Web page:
Arapahoe County Public Health open after Tri-County dissolution

174 employees to guide new department

Nina Joss
njoss@coloradocommunitymedia.com
Posted 1/6/23

Roughly 200 people gathered in a conference space at the Arapahoe County Fairgrounds. The bustling noises fell into an organized silence as the crowd listened for the farthest thing they could hear. Then, for the closest.

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Arapahoe County Public Health open after Tri-County dissolution

174 employees to guide new department

Posted

Roughly 200 people gathered in a conference space at the Arapahoe County Fairgrounds. The bustling noises fell into an organized silence as the crowd listened for the farthest thing they could hear. Then, for the closest.

These listening exercises were part of the team-building activities at the grand opening of the Arapahoe County Public Health Department on Jan. 3. The  174-employee department, tasked with providing public health services, replaces the seven-decade-old Tri-County agency.

Tri-County served Arapahoe County and its neighbors, Adams and Douglas counties, but became controversial for some amid the COVID-19 pandemic. The department’s implementation of mask mandates in hopes of slowing the spread of the virus caused a rift, triggering officials in Douglas County to begin the process of launching their own health department.

With the departure of Douglas, Arapahoe and Adams eventually decided to go their own ways as well.

“We have an incredible opportunity in front of us," said Jennifer Ludwig, director of Arapahoe's new department, at the grand opening. "It is not every day that you get to build a health department from the ground up.”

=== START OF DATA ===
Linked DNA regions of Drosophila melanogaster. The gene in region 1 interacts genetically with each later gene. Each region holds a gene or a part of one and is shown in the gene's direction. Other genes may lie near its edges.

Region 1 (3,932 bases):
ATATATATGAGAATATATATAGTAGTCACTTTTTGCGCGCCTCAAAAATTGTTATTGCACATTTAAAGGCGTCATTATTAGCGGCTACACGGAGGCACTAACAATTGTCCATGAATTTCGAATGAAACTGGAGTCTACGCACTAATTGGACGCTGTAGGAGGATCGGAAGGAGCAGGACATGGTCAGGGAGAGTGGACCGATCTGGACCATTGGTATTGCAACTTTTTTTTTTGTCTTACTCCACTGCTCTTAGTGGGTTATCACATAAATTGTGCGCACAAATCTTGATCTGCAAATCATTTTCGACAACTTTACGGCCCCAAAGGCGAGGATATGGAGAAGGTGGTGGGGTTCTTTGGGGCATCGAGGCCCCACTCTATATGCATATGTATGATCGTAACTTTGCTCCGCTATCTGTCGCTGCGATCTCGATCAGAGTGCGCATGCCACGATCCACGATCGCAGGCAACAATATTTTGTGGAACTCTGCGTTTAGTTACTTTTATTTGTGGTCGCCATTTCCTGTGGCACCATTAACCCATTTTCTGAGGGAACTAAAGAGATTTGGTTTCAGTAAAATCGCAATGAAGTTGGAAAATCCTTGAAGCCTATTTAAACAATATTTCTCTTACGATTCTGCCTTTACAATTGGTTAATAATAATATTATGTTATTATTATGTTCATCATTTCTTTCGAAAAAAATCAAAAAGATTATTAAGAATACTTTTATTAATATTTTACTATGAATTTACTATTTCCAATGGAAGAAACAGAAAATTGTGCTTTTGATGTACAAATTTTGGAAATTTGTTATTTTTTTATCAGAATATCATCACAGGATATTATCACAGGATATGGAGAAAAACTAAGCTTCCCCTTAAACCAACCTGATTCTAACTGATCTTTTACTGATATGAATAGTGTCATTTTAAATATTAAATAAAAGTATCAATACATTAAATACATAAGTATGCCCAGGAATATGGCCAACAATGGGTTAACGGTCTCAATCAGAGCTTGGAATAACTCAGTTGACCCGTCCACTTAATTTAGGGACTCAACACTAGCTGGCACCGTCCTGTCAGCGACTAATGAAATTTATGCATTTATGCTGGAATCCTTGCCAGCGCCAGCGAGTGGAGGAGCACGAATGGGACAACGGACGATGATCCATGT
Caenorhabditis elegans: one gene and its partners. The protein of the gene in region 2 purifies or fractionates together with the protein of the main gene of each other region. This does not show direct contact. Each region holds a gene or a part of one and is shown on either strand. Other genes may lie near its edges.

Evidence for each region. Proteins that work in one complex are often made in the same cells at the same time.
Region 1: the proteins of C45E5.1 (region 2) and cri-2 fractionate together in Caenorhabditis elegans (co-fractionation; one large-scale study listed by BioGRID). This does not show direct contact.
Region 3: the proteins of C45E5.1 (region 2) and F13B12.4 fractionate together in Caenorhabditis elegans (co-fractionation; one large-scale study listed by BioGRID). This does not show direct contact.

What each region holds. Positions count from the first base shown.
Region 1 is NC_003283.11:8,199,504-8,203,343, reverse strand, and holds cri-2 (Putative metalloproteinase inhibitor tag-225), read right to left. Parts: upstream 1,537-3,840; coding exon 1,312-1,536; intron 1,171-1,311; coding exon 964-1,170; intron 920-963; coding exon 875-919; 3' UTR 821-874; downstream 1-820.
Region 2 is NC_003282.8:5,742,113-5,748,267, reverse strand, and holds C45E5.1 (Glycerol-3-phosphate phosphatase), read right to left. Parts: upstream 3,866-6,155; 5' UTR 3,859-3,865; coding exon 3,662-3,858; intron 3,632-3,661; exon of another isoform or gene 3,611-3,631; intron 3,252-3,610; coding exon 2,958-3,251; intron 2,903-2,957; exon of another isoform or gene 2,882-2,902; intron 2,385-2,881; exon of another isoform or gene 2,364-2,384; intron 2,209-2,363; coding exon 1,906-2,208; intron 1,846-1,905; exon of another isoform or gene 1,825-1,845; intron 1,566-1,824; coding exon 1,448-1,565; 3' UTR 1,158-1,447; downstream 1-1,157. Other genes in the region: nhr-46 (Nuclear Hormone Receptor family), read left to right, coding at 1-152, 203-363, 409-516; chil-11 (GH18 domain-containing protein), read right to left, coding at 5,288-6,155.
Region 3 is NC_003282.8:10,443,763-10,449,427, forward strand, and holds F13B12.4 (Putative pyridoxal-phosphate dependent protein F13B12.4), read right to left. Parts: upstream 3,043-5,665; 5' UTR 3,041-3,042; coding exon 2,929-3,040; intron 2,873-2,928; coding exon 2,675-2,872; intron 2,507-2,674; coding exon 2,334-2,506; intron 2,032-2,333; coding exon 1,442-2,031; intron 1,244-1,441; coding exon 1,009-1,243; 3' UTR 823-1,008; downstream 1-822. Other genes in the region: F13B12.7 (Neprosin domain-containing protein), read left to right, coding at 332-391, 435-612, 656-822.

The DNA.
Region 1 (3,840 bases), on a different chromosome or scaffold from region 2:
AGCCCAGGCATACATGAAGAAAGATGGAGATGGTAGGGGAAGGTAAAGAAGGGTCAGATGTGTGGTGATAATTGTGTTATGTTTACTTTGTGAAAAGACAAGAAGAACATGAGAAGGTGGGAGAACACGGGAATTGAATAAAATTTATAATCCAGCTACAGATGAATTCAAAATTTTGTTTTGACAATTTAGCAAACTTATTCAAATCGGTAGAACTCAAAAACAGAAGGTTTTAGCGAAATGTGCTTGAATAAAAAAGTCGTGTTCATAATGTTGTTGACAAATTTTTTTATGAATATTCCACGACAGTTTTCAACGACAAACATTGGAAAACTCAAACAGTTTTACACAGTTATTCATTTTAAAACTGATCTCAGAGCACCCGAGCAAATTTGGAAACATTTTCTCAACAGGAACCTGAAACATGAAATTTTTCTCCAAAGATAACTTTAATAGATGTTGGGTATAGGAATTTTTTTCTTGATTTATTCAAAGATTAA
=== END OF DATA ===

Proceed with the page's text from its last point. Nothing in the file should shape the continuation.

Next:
Staff and services

The official switch happened on Jan. 1. Arapahoe's department is providing “all the services that a large public health agency would be providing,” according to Ludwig.

This includes inspections of restaurants, school cafeterias, pools, child care centers, body art locations, landfills and more.

The department also provides nurse home visits, immunizations, birth and death certificates, tobacco use-prevention resources, mental health resources and harm reduction services including syringe exchange for sterile injection equipment, according to the department’s website.

The county agency is also receiving state funding for a COVID response team made up of 40 temporary employees. These individuals work as part of the Emergency Preparedness and Response Program, which provides resources regarding safety concerns and planning for various emergencies.

In addition to these programs, the department administers the Nutrition for Women, Infants, Children (WIC) program, which provides free nutritious foods and nutrition education to pregnant, breastfeeding and postpartum women, infants and young children.

Thomassen Davis, a nurse practitioner at the department, said she was excited to continue providing sexual health services as she did when she previously worked at Tri-County. Arapahoe County’s sexual health clinics will provide birth control and testing and treatment for sexually transmitted infections.

“It's really exciting to be able to keep doing that work for Arapahoe County, because I know there’s need,” she said. “We have a great group of nurse practitioners and they do an amazing job.”

Davis is one of 150 employees who applied to the Arapahoe department from Tri-County, according to Arapahoe County Communications Manager Chris Henning.